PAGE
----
As you’ve probably realized, I’m a big fan of political cartoons. I find that tongue-in-cheek humor is one of the best ways to address an otherwise serious issue, an effective way to stimulate debate. This particular cartoon addresses one of the major aspects of my white paper- the unfair distribution of power within the United Nations, and the effect it has on the organization’s ability to respond to human rights violations.The United States, Russia, China, and other major international powers have a history of installing and supporting dictators in order to further their own international agendas. The United Nations has often followed that model, with powerful nations supporting corrupt and often brutal dictators from within the organization, rather than attempting to combat the human rights violations that arise in such situations. Syria and Libya are prominent and current examples of this behavior.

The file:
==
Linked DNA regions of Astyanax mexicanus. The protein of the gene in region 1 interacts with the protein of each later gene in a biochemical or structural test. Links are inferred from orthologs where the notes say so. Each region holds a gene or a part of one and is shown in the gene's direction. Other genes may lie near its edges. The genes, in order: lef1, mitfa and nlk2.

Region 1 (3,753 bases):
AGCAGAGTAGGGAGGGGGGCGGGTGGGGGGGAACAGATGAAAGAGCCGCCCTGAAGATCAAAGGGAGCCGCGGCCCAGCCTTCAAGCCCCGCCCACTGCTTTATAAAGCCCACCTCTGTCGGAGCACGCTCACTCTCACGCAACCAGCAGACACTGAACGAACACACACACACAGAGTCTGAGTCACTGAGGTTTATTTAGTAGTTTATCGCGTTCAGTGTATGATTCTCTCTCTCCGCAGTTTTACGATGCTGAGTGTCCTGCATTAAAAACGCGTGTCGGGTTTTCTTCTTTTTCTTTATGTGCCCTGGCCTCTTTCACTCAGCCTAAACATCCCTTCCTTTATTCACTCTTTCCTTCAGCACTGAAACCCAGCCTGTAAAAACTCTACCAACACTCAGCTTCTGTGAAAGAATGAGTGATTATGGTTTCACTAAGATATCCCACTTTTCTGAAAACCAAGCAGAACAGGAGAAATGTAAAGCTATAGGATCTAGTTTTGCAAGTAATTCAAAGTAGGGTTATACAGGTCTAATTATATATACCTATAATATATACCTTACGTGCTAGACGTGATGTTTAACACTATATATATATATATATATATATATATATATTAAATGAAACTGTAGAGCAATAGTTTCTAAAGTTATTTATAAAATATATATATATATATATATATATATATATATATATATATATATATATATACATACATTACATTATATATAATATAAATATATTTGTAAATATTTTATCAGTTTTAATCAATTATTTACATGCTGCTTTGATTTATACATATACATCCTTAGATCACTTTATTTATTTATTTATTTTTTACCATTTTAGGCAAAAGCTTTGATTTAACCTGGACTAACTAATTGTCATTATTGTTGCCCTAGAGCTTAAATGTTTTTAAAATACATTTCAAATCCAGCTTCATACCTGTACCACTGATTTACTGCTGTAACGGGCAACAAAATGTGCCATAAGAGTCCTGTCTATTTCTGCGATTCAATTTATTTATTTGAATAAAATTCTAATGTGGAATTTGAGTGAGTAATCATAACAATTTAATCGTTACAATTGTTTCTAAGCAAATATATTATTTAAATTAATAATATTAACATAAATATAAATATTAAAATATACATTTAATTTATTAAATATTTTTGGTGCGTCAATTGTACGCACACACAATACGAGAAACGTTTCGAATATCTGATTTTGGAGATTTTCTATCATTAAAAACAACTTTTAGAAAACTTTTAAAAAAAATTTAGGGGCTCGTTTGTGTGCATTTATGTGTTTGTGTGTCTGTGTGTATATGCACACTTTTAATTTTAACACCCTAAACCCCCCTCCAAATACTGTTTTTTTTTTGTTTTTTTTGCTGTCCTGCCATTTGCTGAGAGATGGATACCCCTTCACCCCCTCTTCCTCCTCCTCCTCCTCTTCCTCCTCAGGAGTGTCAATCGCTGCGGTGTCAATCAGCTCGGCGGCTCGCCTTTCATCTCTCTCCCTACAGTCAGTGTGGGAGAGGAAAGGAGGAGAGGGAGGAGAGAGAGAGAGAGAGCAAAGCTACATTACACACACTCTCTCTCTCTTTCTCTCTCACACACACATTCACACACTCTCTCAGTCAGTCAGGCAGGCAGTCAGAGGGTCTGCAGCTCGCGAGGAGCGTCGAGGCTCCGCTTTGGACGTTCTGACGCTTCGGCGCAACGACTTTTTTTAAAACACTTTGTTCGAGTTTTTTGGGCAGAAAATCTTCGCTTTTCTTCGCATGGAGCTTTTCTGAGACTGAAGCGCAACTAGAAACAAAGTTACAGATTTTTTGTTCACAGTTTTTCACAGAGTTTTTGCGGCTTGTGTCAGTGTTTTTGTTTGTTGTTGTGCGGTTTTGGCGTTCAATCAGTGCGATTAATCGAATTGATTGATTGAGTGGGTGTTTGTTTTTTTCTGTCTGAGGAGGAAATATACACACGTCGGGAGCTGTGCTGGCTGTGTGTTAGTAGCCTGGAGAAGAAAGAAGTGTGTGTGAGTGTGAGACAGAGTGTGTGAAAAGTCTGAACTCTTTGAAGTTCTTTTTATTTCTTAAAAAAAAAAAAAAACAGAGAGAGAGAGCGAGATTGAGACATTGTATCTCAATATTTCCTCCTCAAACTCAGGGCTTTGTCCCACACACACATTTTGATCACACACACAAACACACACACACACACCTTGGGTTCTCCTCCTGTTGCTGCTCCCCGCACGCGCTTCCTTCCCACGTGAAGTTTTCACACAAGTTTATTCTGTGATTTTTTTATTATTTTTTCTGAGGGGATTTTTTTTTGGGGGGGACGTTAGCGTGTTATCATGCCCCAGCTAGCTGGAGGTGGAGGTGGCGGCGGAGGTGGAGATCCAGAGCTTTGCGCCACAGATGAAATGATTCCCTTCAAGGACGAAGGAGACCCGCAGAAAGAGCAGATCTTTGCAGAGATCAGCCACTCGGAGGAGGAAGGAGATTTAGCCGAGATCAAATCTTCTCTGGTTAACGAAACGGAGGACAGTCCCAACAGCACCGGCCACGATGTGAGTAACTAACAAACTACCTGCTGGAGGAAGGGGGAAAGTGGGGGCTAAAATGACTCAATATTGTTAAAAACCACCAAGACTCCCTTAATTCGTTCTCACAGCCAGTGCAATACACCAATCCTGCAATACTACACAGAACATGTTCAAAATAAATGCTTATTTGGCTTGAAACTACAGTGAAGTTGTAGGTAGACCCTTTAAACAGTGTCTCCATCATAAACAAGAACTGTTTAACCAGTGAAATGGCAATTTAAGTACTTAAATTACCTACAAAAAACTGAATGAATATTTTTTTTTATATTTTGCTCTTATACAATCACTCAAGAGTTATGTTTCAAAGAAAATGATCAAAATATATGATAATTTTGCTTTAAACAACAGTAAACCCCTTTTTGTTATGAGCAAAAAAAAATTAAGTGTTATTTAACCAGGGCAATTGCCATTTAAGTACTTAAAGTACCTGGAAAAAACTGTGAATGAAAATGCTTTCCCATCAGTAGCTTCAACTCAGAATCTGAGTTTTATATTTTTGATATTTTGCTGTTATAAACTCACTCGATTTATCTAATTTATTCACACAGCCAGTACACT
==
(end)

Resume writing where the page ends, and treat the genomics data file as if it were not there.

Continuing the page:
Until Qaddafi’s violent suppression of civilian unrest in 2011, the UN Human Rights Council was largely complimentary in its judgement of Libya. In January of that same year, is produced a draft report that contained praise from multiple countries, and delicate suggestions for improvements. This New York Times article lists some of the compliments from countries such as Algeria and Qatar.
The United Nations was founded in the wake of World War II, and the victors of that conflict dictated its structure. The U.S., Russia, the U.K. and France have a disproportionate amount of power, as does China, and lesser nations are often bullied into making decisions by those powers. I would like to research how the power structure within the UN effects its ability to respond effectively and quickly to human rights crisis.